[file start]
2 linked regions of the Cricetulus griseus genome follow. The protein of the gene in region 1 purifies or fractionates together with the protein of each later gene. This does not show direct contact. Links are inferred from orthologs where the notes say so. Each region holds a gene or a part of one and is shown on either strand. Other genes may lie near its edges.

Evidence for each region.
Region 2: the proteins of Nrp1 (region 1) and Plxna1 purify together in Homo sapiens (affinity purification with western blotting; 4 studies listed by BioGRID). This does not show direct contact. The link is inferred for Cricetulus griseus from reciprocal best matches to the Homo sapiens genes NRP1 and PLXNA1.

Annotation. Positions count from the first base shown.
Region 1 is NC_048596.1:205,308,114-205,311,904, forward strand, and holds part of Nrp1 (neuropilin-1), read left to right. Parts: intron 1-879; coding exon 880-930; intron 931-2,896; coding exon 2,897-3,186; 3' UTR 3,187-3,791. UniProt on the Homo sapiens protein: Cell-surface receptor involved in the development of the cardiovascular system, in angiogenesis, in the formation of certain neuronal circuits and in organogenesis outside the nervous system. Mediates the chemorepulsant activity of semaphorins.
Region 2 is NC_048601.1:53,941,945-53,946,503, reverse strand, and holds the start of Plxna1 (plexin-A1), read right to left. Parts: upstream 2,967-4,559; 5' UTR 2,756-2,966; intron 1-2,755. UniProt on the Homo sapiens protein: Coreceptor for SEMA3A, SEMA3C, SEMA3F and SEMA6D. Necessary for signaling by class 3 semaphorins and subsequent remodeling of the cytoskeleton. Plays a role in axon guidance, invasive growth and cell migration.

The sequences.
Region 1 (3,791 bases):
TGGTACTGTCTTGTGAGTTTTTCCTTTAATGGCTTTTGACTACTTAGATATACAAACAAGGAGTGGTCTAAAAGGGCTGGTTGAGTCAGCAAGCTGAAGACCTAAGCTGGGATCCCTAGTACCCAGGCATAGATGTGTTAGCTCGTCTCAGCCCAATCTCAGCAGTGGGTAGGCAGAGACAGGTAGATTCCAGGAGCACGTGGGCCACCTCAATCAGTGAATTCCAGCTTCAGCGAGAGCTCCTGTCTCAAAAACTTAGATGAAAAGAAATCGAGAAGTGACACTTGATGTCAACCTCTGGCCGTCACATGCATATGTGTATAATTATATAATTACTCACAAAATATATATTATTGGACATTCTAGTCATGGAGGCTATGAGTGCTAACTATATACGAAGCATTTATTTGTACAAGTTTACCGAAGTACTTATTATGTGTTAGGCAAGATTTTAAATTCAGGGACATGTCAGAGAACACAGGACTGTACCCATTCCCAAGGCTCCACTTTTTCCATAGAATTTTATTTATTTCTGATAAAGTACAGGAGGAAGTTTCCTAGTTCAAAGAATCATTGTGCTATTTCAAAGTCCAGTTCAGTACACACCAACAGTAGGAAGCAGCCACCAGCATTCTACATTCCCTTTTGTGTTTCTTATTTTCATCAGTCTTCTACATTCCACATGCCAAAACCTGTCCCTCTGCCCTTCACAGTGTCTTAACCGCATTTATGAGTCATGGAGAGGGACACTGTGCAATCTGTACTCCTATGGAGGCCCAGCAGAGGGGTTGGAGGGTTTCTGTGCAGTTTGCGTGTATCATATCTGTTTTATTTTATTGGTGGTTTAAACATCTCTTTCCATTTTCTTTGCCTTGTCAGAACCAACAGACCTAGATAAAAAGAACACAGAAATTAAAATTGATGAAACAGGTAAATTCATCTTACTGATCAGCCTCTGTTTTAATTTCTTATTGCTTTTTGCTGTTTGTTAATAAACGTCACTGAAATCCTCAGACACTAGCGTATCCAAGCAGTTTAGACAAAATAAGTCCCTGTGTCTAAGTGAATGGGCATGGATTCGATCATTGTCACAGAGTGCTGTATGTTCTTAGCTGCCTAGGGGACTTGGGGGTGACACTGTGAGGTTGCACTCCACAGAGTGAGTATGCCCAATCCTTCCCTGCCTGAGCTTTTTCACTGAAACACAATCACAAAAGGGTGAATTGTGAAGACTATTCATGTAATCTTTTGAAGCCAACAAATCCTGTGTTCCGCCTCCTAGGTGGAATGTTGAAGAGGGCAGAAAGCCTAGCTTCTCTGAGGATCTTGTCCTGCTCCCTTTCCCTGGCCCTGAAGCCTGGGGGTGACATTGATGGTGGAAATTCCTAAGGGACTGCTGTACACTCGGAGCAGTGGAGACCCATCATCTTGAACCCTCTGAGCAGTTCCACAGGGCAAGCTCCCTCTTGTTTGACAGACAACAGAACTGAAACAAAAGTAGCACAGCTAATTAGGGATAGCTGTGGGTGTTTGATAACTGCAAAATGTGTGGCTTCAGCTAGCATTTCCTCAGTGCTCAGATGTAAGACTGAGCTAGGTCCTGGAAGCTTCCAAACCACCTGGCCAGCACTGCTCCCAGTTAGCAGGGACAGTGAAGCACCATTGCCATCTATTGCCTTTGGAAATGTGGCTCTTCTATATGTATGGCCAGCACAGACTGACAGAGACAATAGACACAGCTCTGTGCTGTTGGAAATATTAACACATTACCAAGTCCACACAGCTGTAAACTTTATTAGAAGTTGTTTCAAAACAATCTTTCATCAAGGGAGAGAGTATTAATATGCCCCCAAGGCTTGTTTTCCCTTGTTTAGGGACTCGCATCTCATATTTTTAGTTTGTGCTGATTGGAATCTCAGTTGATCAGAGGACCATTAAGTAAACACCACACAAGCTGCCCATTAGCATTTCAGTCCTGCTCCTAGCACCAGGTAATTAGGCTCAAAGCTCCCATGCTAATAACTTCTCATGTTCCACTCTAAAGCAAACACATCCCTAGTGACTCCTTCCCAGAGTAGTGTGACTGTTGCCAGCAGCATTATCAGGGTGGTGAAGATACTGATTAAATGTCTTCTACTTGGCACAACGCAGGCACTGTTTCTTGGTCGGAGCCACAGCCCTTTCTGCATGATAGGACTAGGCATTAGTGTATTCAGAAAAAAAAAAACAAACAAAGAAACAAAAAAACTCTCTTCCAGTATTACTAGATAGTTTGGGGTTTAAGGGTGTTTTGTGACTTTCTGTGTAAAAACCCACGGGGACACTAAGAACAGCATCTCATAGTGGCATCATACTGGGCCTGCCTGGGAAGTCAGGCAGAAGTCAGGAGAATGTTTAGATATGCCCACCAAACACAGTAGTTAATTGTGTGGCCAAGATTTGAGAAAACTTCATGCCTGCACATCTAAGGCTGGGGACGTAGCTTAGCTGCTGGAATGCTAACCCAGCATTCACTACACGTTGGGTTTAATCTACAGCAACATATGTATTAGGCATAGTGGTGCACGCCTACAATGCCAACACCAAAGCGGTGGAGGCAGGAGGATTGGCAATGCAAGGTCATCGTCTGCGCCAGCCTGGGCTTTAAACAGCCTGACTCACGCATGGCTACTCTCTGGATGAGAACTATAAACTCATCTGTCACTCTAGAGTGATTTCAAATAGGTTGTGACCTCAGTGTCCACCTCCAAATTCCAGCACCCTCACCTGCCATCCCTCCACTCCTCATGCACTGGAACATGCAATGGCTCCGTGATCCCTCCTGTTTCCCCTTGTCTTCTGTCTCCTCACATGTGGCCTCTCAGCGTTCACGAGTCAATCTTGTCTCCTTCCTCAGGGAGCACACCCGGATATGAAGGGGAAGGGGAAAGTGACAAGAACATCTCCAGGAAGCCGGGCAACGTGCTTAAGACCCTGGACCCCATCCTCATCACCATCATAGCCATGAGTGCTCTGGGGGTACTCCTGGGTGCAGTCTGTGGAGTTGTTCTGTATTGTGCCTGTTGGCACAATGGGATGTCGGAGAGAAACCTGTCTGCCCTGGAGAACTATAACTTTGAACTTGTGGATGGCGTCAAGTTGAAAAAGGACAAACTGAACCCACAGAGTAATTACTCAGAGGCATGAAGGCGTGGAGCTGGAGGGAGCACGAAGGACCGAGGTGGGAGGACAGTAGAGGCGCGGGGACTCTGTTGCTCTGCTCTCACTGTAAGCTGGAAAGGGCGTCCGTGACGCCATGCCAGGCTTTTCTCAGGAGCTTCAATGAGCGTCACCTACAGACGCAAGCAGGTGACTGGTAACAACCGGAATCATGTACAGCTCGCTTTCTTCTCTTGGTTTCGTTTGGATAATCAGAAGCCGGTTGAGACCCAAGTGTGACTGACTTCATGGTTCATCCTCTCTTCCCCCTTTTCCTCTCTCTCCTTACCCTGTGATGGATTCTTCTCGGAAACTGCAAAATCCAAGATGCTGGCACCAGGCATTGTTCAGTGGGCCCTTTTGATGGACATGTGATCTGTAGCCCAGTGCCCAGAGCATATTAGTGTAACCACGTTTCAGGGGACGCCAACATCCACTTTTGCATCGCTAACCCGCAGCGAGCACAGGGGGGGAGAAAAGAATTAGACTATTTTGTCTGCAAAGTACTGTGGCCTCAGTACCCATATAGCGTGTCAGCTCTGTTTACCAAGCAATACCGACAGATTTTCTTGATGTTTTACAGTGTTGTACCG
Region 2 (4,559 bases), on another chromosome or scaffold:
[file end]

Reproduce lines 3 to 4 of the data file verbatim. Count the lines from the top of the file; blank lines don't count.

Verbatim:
Region 2: the proteins of Nrp1 (region 1) and Plxna1 purify together in Homo sapiens (affinity purification with western blotting; 4 studies listed by BioGRID). This does not show direct contact. The link is inferred for Cricetulus griseus from reciprocal best matches to the Homo sapiens genes NRP1 and PLXNA1.

Annotation. Positions count from the first base shown.